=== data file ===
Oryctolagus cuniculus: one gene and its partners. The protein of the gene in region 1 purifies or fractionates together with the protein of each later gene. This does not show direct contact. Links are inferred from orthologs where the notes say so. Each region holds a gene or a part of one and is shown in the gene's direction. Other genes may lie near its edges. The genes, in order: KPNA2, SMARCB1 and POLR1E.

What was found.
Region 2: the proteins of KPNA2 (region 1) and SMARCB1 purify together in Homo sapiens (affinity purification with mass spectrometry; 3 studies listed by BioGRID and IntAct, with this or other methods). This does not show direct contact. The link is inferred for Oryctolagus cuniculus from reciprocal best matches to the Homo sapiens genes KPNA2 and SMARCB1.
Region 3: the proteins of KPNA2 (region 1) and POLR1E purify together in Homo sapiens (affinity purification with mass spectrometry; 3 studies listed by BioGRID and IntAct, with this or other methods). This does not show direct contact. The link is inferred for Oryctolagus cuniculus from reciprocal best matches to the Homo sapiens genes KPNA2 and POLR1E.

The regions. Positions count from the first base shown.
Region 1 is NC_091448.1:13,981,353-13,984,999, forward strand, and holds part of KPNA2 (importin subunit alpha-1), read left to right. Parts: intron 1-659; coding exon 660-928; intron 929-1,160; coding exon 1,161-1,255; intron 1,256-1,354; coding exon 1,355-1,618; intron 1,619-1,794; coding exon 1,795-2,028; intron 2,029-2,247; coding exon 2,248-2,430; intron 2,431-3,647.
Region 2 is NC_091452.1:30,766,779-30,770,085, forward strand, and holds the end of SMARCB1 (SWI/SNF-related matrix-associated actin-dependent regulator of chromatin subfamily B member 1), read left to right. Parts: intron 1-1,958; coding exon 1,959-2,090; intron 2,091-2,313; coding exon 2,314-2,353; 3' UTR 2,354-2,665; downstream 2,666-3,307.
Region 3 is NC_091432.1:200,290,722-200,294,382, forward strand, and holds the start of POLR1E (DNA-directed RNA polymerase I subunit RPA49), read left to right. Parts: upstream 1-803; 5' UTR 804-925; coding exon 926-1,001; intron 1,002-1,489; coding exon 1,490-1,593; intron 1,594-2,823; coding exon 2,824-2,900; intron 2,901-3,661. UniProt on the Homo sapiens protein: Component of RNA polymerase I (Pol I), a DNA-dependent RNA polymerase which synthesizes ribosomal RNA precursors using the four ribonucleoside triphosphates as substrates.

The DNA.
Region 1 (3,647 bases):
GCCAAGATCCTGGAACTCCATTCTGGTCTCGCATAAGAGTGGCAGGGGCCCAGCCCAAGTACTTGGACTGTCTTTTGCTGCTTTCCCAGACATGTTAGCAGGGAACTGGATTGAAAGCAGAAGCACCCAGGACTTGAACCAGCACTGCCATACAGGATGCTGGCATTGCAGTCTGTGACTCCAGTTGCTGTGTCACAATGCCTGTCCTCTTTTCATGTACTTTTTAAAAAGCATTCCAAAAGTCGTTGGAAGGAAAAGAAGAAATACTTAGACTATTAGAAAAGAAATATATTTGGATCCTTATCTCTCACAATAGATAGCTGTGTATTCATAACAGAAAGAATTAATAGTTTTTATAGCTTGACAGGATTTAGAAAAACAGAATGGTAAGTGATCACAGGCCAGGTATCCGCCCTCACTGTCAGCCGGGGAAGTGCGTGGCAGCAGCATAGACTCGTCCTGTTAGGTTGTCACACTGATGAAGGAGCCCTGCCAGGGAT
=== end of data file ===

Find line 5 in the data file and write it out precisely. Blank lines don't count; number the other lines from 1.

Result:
The regions. Positions count from the first base shown.